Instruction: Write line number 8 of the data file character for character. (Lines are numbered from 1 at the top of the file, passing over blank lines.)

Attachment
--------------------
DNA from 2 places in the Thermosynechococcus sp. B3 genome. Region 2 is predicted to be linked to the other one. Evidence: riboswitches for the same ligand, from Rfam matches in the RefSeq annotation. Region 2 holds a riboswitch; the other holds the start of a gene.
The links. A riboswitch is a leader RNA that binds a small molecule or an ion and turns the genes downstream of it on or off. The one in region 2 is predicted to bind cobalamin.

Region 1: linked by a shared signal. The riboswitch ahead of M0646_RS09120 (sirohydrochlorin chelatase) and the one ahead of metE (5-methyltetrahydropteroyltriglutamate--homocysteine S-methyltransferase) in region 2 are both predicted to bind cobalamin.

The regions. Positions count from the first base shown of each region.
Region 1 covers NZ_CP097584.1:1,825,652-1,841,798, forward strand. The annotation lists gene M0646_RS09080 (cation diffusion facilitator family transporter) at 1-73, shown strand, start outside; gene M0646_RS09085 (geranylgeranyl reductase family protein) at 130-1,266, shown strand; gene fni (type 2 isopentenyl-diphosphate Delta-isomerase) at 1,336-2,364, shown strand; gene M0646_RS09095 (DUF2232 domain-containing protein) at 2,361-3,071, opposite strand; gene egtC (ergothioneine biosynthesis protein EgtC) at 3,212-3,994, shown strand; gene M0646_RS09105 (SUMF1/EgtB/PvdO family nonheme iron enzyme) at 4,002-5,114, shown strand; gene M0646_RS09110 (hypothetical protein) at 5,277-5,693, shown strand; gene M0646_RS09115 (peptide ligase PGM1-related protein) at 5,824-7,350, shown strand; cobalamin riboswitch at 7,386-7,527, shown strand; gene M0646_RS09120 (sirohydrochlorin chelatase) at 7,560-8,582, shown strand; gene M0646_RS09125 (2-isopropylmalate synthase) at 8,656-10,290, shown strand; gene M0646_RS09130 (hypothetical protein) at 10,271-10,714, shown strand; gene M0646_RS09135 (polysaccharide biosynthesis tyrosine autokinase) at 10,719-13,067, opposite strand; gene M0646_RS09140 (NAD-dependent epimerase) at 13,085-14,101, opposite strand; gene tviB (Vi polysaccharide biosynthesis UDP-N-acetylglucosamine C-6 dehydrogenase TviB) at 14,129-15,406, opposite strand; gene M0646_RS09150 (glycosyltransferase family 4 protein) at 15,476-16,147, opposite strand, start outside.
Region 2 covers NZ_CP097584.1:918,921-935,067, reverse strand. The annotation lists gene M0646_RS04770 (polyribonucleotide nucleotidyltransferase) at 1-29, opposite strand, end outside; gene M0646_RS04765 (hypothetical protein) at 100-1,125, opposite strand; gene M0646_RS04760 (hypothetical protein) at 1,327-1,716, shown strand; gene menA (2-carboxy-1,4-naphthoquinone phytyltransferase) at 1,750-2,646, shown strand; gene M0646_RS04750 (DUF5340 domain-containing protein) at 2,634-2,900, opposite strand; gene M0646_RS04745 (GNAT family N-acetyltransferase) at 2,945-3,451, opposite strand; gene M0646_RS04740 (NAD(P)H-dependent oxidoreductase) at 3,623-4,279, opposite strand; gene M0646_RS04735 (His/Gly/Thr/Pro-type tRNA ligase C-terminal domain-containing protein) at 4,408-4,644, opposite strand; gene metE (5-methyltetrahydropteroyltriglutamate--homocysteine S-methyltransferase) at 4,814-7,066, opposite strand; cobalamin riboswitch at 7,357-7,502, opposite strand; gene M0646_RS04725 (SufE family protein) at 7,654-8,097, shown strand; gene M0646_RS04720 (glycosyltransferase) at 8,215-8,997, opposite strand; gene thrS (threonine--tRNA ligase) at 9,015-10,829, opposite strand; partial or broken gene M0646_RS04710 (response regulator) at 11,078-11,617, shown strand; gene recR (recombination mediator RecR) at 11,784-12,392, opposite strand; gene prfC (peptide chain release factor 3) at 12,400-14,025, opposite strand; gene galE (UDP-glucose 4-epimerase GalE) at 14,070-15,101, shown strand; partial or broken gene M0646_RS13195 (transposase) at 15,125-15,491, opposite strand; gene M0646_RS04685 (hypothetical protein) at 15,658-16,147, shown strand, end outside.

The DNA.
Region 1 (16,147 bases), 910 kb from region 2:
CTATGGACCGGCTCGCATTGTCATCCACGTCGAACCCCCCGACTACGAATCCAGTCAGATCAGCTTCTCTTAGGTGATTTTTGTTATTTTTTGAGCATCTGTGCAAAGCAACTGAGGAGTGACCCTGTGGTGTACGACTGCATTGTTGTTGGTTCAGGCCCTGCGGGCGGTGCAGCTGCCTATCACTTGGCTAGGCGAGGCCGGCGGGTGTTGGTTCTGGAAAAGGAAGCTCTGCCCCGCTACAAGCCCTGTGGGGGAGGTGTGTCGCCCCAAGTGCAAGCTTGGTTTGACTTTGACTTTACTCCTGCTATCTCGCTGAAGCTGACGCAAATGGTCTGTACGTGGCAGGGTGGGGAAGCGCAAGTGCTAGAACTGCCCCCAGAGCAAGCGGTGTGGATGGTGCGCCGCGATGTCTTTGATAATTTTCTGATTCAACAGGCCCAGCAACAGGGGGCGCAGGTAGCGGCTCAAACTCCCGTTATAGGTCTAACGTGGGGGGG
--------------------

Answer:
Region 1 (16,147 bases), 910 kb from region 2: